When things at home affect your learning

When things at home affect your learning

An image of a wall with a mural painted on. The wall art consists of a variety of funny faces that depict all different emotions. They area  variety of colours.

Problems at home can make it hard to cope with school. 

If things are hard at home, they can affect your learning. Your school is there to give you some extra help if you need it. Here are just some of the reasons that give pupils the right to additional support at school:

⚪️ Family arguments or parents splitting up

⚪️ Someone passing away

⚪️ Moving to a new country and not knowing if you can stay

⚪️ Helping to care for someone at home

⚪️ Being homeless or in temporary housing

⚪️ Being a young person with experience of care

⚪️ Having a family member in prison

⚪️ Not having enough money for food, bills, school uniform or school trips.

How do I get some extra help?

Talking about your worries at home to an adult from your school that you trust is a good first step. They can help you find out about support that could make learning easier to cope with. If however, you feel like that isn’t an option, Childline will listen and help you figure out some next steps. You can call them on 0800 1111.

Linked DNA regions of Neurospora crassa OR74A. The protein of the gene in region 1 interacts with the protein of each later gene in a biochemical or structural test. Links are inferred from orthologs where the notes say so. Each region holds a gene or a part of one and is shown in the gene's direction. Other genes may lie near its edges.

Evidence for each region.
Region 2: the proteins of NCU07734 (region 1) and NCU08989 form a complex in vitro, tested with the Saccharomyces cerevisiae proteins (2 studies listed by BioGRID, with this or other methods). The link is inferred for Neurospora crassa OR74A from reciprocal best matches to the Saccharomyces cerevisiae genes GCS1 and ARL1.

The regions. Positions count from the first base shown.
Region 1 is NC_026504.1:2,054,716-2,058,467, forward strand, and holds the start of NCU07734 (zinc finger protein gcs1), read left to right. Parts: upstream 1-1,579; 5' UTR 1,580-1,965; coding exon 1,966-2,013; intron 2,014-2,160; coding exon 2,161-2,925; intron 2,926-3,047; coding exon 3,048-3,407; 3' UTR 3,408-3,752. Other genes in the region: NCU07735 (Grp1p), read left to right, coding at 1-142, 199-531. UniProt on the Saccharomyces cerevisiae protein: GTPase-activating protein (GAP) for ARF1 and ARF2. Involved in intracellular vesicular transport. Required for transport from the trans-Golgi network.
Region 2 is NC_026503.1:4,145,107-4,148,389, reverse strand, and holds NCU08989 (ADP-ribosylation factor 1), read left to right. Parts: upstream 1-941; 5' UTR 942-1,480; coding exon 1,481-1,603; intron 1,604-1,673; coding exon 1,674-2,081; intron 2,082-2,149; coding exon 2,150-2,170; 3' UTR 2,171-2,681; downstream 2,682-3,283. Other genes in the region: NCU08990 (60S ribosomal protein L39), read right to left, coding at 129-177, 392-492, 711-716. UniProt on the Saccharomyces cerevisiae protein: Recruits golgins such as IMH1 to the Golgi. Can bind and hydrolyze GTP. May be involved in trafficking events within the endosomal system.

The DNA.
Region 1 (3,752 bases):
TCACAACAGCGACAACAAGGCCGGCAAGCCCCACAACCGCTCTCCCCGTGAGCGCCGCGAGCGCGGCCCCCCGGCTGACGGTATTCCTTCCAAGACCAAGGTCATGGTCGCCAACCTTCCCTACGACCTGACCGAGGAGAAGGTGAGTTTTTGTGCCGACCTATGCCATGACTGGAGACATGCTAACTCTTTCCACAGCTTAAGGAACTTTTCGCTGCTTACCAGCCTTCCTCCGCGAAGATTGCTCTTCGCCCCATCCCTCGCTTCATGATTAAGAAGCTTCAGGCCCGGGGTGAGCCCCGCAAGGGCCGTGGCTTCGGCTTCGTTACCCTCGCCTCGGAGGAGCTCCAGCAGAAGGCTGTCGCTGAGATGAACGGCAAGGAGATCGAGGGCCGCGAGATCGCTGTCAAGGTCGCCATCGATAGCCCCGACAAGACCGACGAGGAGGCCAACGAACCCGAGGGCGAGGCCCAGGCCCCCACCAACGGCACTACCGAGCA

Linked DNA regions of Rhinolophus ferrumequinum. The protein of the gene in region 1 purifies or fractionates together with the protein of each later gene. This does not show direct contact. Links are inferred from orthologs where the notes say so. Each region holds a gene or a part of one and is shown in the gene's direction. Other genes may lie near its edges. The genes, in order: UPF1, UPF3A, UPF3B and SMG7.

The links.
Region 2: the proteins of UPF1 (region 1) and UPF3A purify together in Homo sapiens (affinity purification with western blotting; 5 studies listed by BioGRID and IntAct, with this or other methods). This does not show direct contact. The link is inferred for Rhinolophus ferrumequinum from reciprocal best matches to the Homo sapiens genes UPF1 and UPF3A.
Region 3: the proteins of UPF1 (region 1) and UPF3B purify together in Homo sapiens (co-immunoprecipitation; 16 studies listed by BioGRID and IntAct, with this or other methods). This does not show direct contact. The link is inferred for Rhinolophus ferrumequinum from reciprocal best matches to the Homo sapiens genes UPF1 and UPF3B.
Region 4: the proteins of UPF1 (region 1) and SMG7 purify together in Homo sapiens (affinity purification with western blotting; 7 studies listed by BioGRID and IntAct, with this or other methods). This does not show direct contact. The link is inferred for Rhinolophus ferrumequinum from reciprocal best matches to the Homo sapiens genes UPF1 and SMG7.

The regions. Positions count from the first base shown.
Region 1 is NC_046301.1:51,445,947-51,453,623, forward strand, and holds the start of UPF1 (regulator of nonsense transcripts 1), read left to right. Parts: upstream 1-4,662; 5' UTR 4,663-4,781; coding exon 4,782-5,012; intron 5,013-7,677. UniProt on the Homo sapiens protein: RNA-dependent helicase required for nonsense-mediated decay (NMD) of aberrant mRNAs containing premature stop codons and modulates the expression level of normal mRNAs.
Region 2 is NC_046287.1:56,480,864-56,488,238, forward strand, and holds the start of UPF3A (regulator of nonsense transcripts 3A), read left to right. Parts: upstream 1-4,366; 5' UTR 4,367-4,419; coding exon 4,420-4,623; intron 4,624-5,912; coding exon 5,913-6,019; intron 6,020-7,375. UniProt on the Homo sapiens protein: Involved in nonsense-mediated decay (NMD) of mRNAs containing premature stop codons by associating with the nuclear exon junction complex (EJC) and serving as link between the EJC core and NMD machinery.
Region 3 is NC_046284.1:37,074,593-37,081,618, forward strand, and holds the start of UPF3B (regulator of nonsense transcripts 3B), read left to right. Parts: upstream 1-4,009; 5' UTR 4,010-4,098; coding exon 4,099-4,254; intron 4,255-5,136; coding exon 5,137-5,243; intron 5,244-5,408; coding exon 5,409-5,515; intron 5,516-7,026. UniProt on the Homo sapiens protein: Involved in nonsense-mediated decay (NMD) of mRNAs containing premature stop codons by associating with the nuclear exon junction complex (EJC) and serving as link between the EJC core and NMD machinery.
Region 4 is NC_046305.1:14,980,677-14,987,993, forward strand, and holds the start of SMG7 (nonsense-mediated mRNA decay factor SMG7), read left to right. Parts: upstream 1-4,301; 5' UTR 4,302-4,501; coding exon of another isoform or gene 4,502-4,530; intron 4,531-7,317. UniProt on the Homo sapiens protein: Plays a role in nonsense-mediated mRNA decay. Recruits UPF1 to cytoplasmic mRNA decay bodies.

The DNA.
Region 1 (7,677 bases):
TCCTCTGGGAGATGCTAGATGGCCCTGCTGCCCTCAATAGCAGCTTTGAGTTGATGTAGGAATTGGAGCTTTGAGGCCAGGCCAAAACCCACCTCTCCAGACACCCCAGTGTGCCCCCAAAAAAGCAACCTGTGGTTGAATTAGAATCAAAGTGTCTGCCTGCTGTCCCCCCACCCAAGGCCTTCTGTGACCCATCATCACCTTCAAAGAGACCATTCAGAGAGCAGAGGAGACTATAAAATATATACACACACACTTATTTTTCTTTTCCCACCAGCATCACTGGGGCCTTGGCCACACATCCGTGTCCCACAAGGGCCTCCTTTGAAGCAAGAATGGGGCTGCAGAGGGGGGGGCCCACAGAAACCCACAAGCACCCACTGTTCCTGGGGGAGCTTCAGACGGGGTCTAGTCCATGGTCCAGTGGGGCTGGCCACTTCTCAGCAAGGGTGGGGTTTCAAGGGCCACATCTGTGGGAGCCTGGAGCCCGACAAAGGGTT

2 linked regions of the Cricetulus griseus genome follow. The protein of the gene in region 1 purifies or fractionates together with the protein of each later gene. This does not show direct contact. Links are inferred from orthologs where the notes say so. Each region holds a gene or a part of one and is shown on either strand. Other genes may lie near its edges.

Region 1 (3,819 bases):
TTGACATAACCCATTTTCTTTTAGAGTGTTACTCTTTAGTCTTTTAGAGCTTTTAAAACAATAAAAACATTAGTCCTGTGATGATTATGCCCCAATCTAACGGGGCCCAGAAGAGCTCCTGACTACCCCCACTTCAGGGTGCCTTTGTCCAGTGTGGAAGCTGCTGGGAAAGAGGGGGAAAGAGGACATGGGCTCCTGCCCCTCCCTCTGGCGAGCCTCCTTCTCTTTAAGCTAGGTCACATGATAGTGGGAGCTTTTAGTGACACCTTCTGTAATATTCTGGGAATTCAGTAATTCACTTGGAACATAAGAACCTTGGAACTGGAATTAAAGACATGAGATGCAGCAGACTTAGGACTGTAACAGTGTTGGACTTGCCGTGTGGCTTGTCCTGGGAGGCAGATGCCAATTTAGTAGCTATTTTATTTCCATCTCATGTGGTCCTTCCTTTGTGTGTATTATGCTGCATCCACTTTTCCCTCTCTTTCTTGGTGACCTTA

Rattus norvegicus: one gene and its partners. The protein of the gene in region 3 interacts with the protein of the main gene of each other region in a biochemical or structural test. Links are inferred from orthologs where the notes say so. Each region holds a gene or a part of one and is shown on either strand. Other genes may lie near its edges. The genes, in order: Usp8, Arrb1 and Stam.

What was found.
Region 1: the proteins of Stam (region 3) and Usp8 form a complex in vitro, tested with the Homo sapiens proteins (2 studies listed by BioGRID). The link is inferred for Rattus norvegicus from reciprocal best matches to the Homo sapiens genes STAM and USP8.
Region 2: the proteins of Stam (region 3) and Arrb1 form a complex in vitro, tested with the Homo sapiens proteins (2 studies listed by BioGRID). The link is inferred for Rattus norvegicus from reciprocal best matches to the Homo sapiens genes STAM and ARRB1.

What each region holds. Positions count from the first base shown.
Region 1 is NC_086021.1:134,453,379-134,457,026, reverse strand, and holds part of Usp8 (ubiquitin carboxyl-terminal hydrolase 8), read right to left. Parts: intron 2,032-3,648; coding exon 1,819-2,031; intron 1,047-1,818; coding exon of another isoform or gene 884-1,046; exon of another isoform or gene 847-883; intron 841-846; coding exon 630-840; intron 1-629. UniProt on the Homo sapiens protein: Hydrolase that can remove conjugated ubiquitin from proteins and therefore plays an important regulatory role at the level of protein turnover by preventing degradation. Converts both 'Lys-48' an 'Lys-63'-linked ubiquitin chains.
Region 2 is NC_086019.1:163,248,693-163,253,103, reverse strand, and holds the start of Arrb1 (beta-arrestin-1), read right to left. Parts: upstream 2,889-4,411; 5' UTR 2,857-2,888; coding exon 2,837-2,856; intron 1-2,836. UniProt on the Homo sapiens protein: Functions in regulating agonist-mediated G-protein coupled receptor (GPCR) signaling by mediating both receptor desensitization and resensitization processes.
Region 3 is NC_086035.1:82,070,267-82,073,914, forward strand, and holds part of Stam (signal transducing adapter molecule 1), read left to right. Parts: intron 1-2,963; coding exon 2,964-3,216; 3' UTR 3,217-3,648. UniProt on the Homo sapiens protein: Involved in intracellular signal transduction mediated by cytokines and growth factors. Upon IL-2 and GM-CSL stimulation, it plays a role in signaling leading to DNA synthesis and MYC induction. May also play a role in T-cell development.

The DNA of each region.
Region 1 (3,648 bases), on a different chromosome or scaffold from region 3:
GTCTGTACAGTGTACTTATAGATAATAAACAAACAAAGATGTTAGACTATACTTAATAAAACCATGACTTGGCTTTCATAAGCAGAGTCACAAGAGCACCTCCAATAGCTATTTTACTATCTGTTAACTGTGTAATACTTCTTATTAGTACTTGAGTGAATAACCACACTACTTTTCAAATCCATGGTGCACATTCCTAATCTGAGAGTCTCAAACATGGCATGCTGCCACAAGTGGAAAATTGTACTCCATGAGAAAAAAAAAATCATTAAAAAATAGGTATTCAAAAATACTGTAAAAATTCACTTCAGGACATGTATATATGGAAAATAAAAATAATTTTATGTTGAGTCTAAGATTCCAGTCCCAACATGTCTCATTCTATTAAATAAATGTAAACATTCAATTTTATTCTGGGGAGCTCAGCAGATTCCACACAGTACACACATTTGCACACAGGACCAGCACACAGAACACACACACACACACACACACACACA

Some of the ways your school can support you if things at home are affecting your learning:

  1. If things at home are affecting your learning your school can make sure you have time to talk with a school counsellor or guidance teacher.
  2. You may be entitled to support to help you get to school, like having a taxi provided for you.
  3. There may be financial support available to help pay for school kit and school trips.
  4. If things at home make it difficult to keep up with your school work or homework then your school should provide extra time and support.
  5. If you are a young carer, your school can help to arrange support for you to care for someone at home.

Remember, whoever you tell about your worries at home should keep it private, unless they are concerned for your safety or you say it’s ok for them to tell someone else who can help you.

“You’re not alone, you can get through it. There is light at the end of the tunnel and people out there who care and can support you. Talking to a trusted adult can really help.

a young person who has experienced problems at home

everyone has
the right to